Search This Blog

Saturday, December 14, 2013

From bad attitudes to chutzpah: 5 conclusions from Israel's great storm

1. Proportions – A winter of record-breaking weather and not only in Israel. Seven weeks ago, an unprecedented windstorm swept northwest Europe. Winds of over 150kmph (93 mph) hit Britain, Germany, France, Holland and Denmark. The results – 18 killed, entire cities cut off from the grid, millions of homes without electricity (660 thousand in Britain alone) and billions of euros in damage. The response of authorities there was no quicker than in Israel this weekend, but unlike here, the European media did not cry havoc. Everyone seemed to understand there's a limit to how much money you can spend on planning for an act of nature that takes place once or twice a century.

2. Authorities – It's true - local governments, Israel Railways, and Israel Electric Corporation are tainted with corruption, massive waste and nepotism, but this storm was their finest hour. The main roads in Jerusalem were cleared within hours. Dozens of teams worked repair storm damage and to reconnect homes. The 121 year-old Ottoman railway was the only open gateway connecting the capital to the rest of the country. And the grumbling over the vulnerability of Israel's civilian infrastructure, justified as it usually may be, was out of place this time. What organization would operate thousands of 4X4 vehicles, rescue helicopters, trucks and armored personnel carriers if not the Israel Defense Forces? That's the military's role in every normal country.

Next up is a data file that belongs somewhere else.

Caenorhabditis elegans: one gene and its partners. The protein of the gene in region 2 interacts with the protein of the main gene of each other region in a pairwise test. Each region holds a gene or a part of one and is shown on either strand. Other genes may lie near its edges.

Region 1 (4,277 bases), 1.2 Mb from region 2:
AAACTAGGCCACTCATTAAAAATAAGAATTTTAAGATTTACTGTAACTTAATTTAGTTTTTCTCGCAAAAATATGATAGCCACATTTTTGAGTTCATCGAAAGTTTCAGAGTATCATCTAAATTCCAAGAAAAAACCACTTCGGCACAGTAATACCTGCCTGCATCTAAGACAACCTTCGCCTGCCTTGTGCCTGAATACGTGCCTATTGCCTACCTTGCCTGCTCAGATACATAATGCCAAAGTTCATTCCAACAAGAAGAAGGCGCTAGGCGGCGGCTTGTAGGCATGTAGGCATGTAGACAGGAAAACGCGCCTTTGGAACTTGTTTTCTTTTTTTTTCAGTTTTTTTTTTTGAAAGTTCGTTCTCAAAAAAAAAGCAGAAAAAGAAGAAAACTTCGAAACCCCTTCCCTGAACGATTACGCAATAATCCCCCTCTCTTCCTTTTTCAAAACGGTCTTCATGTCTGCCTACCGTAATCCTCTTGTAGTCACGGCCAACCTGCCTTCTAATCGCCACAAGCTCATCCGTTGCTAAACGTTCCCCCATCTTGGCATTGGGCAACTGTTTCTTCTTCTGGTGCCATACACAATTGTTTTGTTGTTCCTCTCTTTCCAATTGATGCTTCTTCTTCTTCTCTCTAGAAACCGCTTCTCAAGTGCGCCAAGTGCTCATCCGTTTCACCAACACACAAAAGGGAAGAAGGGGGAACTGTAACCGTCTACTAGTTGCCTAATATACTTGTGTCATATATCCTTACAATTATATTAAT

3. Failure – The one place where the authorities failed was in their attitude towards citizens in distress. The salary of Israel Electric Corporation's vice-president of regulation, Oren Helman, who was seldom off the airwaves this weekend, would have been better spent had it gone to pay for ten more operators at the utility's call-center. Instead, the giant national monopoly pays this former Netanyahu aide to lobby on its behalf. Some local authorities issued conflicting announcements on opening and closing schools. The transportation agencies were too lazy to update their online timetables and didn't even try to use social media to keep residents and passengers informed. Both exhibited, once again, deep disdain for their captive audience of tax-payers.

4. Trees – The comparisons between the storm and the Carmel forest fire disaster of 2010 were ridiculous. There are hundreds of forest fires each summer, but a winter like this only comes once a century. The two events do have one point in common, though: Trees engulfed in flame and trees felled by wind both collapse on power-lines and cause disruption in service. All the responsibility over and knowledge of maintaining Israel's forests and woodlands lies with an independent body unsupervised by the government and unaccountable to the public – the Jewish National Fund. No one is now is asking what precautions the JNF took to prevent the trees from falling on the pylons and plunging tens of thousands of Israelis into darkness. The Shutting down of this anachronistic body that controls millions of dunams of public land and provides comfortable jobs to failed politicians and the shifting of its resources and responsibilities to the relevant government departments is long overdue.

5. Chutzpah – The hundreds of drivers and passengers who were stuck for long hours in their cars on Route 1 should blame mainly themselves for not heeding the police's warnings and heading to Jerusalem on Thursday afternoon right before the road was blocked. But the complaints of MK Ariel Atias (Shas) who was also stuck and accused the authorities of a "complete breakdown" represent breathtaking chutzpah. We didn’t hear anything from Atias in the aftermath of the Carmel blaze about how his former party leader MK Eli Yishai neglected the fire department when he was the in charge as Interior Minister. And besides, Atias, who worked for a car rental agency before going into politics, should have been well aware of vulnerability of a passenger car on a snowy road.

No comments:

Post a Comment